The Children of Silver Starlight

More like *this* than just some guy with a bow and pointy ears.

More like *this* than just some guy with a bow and pointy ears.

That, however, is not how I see elves at all. I see elves as among the most alien of the demihuman races, not the least. These are beings who do not know sickness, old age, or fatigue and who live for centuries on the edge of our reality. Their every movement is graceful, their voices are pure , and their arts are ancient and beautiful. They are a species who once ruled the world in justice and peace until they, through their arrogance, failed and suffered. That suffering is still new to them, though it be ancient history to humanity. Elves are supposed to represent the best of everything, but tempered with arrogance and grief that no human can understand. They are not like us.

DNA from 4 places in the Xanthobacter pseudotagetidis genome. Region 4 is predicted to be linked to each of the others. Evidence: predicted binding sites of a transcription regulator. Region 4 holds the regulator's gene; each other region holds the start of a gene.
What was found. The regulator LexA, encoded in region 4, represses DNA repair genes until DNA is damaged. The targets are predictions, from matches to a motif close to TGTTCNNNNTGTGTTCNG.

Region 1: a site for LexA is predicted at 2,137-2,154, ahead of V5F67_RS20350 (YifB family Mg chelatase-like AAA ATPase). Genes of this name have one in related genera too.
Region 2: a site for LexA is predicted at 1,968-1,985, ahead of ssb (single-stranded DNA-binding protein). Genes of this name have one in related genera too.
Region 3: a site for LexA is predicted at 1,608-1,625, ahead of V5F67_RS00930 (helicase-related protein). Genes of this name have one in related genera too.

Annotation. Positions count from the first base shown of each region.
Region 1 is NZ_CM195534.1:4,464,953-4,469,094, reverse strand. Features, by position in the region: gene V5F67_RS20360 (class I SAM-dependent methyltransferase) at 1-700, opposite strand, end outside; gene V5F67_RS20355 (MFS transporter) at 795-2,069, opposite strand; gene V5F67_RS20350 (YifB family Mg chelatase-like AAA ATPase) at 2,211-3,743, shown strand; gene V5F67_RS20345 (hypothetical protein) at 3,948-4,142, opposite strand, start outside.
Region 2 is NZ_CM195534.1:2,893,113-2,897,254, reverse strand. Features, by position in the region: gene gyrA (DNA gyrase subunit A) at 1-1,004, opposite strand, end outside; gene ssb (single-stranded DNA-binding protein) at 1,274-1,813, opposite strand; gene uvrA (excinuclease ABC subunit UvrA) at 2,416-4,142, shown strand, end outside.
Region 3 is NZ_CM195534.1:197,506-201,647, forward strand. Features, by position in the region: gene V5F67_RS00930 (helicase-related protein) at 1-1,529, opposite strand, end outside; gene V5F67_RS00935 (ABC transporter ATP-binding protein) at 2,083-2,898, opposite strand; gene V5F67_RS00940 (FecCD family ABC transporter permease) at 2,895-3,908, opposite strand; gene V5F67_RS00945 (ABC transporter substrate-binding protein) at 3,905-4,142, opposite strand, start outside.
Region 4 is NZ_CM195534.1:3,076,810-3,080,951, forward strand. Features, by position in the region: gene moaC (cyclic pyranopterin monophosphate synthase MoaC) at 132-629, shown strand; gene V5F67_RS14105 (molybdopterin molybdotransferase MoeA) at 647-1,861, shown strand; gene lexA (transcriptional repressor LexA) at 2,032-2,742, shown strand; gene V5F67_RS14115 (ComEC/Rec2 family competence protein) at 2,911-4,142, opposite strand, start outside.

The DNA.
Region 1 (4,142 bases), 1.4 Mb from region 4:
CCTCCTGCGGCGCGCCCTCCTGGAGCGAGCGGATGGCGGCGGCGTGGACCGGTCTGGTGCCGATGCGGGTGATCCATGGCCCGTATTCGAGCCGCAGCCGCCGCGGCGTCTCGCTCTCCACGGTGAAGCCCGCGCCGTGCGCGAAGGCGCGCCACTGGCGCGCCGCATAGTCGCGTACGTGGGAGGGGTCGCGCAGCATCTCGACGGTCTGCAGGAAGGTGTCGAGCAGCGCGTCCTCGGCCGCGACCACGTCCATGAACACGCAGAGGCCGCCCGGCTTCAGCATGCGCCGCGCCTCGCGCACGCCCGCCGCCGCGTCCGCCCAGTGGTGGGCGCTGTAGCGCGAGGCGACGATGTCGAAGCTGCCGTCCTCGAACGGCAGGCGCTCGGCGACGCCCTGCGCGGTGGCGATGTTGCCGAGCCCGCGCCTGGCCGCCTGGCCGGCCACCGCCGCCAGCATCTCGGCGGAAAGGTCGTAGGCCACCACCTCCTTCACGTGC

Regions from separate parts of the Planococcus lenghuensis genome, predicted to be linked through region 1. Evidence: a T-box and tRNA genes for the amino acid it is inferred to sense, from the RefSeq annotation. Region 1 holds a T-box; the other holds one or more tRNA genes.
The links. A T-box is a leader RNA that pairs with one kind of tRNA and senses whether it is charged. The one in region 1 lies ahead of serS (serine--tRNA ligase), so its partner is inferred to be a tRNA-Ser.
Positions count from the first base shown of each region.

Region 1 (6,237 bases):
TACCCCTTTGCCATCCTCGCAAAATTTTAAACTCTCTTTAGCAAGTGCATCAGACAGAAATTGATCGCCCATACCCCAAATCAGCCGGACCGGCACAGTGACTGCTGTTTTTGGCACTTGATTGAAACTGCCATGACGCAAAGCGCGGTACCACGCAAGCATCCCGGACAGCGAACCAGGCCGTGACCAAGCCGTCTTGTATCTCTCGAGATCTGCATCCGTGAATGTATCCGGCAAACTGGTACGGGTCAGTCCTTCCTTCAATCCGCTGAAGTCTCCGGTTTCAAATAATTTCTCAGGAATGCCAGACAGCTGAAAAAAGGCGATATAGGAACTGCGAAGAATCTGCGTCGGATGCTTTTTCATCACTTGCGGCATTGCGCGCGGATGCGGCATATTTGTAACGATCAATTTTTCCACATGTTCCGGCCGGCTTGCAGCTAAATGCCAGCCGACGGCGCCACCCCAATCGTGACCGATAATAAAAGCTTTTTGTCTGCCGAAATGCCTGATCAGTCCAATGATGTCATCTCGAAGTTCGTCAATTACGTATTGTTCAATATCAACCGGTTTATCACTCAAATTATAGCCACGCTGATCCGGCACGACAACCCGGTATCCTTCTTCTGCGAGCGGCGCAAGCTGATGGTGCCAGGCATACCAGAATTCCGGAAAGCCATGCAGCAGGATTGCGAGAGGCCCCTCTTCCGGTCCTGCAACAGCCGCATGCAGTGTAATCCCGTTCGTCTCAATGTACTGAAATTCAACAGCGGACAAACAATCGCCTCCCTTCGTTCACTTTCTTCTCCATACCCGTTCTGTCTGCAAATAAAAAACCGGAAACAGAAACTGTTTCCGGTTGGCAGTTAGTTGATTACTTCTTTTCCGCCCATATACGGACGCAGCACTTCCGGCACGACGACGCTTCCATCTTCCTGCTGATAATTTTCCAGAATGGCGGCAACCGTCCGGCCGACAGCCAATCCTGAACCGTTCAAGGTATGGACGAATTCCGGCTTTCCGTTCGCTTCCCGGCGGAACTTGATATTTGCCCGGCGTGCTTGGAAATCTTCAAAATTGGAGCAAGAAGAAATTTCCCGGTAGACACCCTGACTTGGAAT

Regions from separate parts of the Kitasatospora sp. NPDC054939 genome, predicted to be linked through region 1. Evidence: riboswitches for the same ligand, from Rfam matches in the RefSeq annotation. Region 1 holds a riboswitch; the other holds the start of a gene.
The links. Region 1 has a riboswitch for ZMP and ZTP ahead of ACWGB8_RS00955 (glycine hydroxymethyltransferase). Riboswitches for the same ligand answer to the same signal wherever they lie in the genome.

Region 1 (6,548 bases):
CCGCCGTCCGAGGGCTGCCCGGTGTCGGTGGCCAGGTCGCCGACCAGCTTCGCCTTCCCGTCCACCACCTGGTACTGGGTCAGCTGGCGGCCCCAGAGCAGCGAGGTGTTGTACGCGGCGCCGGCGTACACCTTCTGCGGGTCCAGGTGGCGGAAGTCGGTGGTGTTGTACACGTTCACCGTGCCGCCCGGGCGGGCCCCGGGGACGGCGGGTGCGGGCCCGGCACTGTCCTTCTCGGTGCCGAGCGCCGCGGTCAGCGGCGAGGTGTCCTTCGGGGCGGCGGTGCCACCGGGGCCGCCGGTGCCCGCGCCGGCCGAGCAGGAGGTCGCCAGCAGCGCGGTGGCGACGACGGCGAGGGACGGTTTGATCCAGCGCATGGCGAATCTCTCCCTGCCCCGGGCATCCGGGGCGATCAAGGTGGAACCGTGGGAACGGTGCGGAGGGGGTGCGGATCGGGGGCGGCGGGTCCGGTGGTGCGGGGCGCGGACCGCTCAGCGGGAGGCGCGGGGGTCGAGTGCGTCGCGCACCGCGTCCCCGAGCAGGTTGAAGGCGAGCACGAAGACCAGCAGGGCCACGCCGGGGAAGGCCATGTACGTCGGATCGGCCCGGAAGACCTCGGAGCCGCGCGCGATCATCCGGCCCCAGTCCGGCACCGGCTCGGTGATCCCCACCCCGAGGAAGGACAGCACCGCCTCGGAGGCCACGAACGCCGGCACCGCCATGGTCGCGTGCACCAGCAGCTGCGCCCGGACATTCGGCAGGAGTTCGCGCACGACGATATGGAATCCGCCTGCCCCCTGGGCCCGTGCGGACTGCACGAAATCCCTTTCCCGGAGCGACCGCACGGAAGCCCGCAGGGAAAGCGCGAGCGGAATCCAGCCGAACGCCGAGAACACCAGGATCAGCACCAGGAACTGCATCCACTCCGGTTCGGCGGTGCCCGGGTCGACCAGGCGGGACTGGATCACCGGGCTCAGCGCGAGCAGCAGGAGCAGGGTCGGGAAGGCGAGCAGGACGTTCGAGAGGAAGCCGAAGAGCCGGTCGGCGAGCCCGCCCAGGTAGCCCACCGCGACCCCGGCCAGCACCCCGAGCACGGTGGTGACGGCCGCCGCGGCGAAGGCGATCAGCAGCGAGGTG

This, of course, is the root of the problem. It’s hard to put yourself in Elrond’s pointy shoes. How do you act? What kind of things do you say? Now, we of this enlightened age have access to a wide variety of examples of this; the actors and actresses who have played the elves in the Lord of the Rings films are great inspiration. More generally, though, I try to think of this: how would you feel if the weight of the world were on your shoulders? How would you feel if you knew you (and your people) had dropped that weight, dooming mortal beings to suffer and languish in barbarism? That’s how elves feel. All the time. Humans have the privilege of short lives and shorter memories – they can throw off their grief and their failures, dust themselves off, and try again. Elves lack this resilience. They are strong – far stronger than humans – but the breadth of history is just a moment for them, and their grief is never washed away. For them, time does not heal all wounds. They get to see their failures magnify through the ages of history. Elrond has been beating himself up for centuries over not killing Isildur on the slopes of Mount Doom and tossing the ring in the lava. Now, he sees a new generation faced with that ancient evil that he could have stopped, but didn’t. If you want to know why he’s serious and grim, that’s why.